by Tom Simonite

In cult sci-fi tale Hitchhiker's Guide to the Galaxy, the most powerful computer in the universe was charged with finding the answer to life, the universe, and everything.

In the real world, a newly built supercomputer that is the most powerful ever dedicated to science will be tackling questions about energy use and generation, climate change, supernovas, and the structure of water.

by Christine Blackman

Stanford researchers have developed a method of stacking and crystalline semiconductor layers that sets the potential for three-dimensional microchips.

The scientists added tiny growing crystals called nanowires to a sheet of silicon, and then topped it off with a layer of non-crystalline (amorphous) germanium. With heat, the nanowires, which have the same internal structure as that of the silicon, transformed the amorphous germanium layer into a perfect crystal. Integrating germanium onto silicon is a difficult process that is important for fabricating future, three-dimensional integrated circuits, on microchips.

by David Chandler

Researchers at MIT have found a novel method for etching extremely narrow lines on a microchip, using a material that can be switched from transparent to opaque, and vice versa, just by exposing it to certain wavelengths of light.

Such materials are not new, but the researchers found a novel way of harnessing that property to create a mask with exceptionally fine lines of transparency. This mask can then be used to create a correspondingly fine line on the underlying material.

Oscilloscope traces showing the doubling in frequency of an electromagnetic signal processed through their experimental graphene David Chandler

New research findings at MIT could lead to microchips that operate at much higher speeds than is possible with today's standard silicon chips, leading to cell phones and other communications systems that can transmit data much faster.

The key to the superfast chips is the use of a material called graphene, a form of pure carbon that was first identified in 2004. Researchers at other institutions have already used the one-atom-thick layer of carbon atoms to make prototype transistors and other simple devices, but the latest MIT results could open up a range of new applications.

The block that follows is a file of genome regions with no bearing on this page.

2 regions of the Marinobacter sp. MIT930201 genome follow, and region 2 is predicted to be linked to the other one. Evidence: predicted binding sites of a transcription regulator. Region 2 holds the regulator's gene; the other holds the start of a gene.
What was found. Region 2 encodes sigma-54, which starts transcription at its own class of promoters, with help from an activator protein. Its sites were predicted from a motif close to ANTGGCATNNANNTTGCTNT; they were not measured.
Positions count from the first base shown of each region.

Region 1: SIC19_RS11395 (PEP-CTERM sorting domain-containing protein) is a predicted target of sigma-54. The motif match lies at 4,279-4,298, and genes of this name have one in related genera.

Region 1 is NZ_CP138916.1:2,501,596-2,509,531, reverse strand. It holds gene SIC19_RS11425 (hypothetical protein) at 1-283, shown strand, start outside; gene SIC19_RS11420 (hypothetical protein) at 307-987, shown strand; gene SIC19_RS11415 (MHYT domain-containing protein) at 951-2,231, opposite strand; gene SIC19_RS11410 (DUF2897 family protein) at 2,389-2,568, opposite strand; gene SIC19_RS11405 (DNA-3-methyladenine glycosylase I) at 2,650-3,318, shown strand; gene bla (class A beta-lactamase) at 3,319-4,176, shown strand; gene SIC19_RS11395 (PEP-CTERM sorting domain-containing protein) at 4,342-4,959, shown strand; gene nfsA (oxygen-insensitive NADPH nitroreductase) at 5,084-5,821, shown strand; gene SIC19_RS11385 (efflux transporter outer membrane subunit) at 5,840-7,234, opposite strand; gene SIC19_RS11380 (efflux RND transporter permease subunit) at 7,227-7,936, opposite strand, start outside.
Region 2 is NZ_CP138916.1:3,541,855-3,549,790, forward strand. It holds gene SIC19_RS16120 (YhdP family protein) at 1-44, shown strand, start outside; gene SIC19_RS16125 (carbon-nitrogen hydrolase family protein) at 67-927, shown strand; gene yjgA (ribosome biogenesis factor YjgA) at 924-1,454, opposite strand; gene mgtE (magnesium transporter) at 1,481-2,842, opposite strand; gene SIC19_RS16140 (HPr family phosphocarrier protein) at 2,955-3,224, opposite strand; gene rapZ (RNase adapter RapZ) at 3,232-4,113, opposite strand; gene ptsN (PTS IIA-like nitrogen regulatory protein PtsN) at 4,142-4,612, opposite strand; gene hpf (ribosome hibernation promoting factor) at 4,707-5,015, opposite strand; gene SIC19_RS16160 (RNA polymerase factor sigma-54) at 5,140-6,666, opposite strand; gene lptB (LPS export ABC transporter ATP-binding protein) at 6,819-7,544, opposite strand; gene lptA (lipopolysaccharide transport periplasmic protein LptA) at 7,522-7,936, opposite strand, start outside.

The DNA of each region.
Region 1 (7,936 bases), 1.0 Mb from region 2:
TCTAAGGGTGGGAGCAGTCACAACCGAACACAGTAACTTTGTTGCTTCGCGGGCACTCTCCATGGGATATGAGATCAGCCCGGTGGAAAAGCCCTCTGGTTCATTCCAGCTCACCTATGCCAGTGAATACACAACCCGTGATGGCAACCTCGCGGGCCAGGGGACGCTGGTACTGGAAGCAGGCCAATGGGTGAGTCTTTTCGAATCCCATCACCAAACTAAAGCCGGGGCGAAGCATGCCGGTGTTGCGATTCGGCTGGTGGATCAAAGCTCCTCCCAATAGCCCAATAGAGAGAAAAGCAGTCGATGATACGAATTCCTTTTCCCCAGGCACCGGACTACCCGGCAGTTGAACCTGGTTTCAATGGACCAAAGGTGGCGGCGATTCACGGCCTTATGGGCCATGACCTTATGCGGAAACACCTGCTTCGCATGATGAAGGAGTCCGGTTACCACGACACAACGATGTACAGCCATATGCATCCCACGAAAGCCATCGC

The MIT researchers built an experimental graphene chip known as a frequency multiplier, meaning it is capable of taking an incoming electrical signal of a certain frequency -- for example, the clock speed that determines how fast a computer chip can carry out its computations -- and producing an output signal that is a multiple of that frequency. In this case, the MIT graphene chip can double the frequency of an electromagnetic signal.

The light field, first described in Arun Gershun's classic 1936 paper of the same name, is defined as radiance as a function of position and direction in regions of space free of occluders. In free space, the light field is a 4D function - scalar or vector depending on the exact definition employed. Light fields were introduced into computer graphics in 1996 by Marc Levoy and Pat Hanrahan. Their proposed application was image-based-rendering - computing new views of a scene from pre-existing views without the need for scene geometry. (A workshop on image-based modeling and rendering was held at Stanford in 1998.)

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